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Allegations of sex offenses plague college sports

When the media reports yet another accusation of sexual misconduct against a college athlete, many in Florid are not surprised. Such stories have dominated the news in recent years, leaving many to question the integrity of the young men who choose to pursue an athletic career while also earning a college degree. This is an unfortunate thing, however, as many of those charged with sex offenses are eventually cleared of any wrongdoing.

Such may be the case for Treon Harris, a backup quarterback for the University of Florida. He has been suspended from campus and from all team activities after a recent accusation of sexual assault. Few details have been released about the claim of wrongdoing, but reports indicate that another student claims that Harris assaulted her in a dormitory in the early morning hours following a recent win by the Gators. Harris played a key role in that win.

Once the assault claim was made to school officials, a local police forensic team was called in to gather evidence and assess the situation. Harris has procured an attorney, but no details have been shared concerning the incident or the relationship between Harris and his accuser. In recent months, stories of abuse and assault by athletes have been a focus in the news, with several high-profile cases in which assault or abuse seems to have taken place. The University may have taken the step of suspending Harris from all school activities in an effort to avoid media and public scrutiny of how such allegations are handled.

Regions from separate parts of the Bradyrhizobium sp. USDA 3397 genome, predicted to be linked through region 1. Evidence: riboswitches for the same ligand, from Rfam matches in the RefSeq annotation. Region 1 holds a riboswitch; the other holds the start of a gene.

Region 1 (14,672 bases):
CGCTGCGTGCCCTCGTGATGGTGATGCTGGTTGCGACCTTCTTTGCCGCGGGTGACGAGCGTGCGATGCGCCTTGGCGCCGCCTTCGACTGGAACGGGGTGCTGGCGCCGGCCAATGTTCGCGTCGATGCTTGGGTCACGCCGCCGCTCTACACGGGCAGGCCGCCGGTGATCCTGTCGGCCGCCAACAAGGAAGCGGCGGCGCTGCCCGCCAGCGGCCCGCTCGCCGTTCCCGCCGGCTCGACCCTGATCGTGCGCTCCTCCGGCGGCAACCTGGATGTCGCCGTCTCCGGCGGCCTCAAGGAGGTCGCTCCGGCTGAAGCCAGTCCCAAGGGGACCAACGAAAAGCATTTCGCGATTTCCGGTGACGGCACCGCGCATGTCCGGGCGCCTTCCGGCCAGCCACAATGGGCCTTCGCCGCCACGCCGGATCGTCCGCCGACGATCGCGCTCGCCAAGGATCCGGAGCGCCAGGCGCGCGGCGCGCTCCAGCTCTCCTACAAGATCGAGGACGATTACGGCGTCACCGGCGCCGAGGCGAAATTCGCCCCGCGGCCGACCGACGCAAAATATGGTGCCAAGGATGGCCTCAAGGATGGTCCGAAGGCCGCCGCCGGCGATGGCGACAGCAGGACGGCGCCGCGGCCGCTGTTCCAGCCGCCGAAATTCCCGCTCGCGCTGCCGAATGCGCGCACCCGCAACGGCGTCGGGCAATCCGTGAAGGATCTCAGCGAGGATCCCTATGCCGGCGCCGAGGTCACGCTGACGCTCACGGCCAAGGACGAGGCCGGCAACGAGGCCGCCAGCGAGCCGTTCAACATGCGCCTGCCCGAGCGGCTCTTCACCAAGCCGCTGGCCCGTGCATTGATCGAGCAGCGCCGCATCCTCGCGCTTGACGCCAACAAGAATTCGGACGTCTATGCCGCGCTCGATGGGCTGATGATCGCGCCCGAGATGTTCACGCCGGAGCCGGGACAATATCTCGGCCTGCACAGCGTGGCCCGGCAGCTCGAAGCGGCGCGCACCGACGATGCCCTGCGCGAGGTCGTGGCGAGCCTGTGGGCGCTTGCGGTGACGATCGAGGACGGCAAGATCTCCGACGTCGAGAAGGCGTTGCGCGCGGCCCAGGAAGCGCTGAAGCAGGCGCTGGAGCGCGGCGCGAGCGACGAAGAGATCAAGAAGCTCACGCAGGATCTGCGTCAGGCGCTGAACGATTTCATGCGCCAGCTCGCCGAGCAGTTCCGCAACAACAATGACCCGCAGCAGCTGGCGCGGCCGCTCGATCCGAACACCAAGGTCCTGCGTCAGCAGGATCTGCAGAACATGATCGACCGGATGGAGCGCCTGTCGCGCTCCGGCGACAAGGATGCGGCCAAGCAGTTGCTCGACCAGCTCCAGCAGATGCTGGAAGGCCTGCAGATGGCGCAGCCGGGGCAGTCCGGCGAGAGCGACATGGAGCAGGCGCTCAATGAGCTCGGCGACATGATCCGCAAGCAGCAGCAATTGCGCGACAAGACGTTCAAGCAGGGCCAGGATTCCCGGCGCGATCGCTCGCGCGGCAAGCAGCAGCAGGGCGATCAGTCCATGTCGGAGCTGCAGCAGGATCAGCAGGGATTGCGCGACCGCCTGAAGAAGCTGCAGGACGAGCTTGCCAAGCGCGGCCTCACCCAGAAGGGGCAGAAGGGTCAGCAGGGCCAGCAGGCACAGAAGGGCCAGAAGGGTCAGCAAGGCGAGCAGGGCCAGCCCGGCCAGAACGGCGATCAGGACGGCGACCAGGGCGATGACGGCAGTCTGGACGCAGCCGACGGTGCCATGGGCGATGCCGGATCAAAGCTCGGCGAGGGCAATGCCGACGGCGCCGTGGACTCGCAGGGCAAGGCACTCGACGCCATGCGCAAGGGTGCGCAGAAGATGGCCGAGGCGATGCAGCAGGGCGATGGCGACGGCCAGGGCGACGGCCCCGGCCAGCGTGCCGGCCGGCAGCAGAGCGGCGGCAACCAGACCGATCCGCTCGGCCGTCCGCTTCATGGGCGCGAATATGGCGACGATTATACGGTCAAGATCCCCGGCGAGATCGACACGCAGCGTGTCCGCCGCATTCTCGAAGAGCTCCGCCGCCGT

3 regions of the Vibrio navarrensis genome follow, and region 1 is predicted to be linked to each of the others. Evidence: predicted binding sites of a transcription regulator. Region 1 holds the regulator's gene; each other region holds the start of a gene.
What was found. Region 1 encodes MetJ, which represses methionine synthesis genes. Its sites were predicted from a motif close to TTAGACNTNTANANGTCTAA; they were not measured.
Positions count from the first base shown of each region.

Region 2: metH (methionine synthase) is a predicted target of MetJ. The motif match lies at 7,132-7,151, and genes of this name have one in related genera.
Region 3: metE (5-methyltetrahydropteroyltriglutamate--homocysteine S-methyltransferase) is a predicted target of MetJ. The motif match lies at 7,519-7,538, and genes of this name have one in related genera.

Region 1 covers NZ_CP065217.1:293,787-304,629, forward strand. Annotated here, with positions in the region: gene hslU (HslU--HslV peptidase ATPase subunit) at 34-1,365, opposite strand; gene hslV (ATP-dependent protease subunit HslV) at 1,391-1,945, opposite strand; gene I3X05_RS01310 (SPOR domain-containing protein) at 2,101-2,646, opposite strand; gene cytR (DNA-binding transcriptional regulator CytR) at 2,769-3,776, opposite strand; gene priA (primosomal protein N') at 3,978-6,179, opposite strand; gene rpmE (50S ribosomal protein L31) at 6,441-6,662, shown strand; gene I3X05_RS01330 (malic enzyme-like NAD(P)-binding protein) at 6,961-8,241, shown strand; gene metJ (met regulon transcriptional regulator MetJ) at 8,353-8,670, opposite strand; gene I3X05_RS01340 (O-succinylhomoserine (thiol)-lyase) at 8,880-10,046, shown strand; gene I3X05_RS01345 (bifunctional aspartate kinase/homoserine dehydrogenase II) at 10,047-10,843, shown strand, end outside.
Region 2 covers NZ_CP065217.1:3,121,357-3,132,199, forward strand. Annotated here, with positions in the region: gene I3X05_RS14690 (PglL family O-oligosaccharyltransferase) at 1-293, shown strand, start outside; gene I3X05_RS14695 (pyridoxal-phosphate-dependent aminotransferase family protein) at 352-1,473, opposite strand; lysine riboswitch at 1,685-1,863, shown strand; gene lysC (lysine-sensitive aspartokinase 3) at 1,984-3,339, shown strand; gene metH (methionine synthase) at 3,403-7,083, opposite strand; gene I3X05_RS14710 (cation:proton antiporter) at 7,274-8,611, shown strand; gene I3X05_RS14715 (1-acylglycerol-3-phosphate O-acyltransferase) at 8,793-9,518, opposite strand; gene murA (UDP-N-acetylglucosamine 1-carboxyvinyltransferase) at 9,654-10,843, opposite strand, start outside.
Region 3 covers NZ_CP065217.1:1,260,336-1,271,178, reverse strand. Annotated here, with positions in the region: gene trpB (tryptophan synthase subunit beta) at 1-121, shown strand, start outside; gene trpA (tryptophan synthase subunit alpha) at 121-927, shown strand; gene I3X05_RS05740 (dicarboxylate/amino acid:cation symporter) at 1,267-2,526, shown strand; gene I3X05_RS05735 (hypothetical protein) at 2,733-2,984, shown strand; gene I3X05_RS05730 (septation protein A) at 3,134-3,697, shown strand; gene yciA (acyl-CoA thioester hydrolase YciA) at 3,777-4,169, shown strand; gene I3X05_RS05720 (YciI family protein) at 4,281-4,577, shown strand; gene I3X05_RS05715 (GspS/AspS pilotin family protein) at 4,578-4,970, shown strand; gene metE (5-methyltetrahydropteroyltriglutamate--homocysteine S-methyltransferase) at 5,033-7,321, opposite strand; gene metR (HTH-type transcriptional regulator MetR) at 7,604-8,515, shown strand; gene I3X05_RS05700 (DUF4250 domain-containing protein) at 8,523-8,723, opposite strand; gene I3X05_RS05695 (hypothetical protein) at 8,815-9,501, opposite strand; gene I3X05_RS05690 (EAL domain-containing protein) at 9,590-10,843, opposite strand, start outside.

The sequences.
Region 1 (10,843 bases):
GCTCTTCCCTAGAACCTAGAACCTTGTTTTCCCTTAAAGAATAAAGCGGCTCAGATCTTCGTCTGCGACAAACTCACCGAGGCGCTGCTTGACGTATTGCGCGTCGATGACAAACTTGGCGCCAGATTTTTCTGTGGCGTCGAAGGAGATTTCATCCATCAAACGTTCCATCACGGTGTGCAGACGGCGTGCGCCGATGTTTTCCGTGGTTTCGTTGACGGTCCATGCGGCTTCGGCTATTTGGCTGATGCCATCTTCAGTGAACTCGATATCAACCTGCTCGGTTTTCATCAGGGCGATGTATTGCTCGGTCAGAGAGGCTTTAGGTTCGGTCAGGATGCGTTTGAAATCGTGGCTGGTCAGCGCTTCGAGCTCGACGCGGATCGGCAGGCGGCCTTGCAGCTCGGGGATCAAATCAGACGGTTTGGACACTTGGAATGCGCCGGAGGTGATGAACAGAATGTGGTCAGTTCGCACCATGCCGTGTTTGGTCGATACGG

As this case moves forward, additional details may be released. For those in Florida who are unsettled by this most recent set of allegations, it is important to remember that many similar accusations of sex offenses are eventually found to be false. Unfortunately, for those college athletes who are cleared of these claims, the damage to their reputation lingers for many years to come.

Source: Reuters, "Another top Florida university quarterback accused of sex assault", Barbara Liston, Oct. 6, 2014

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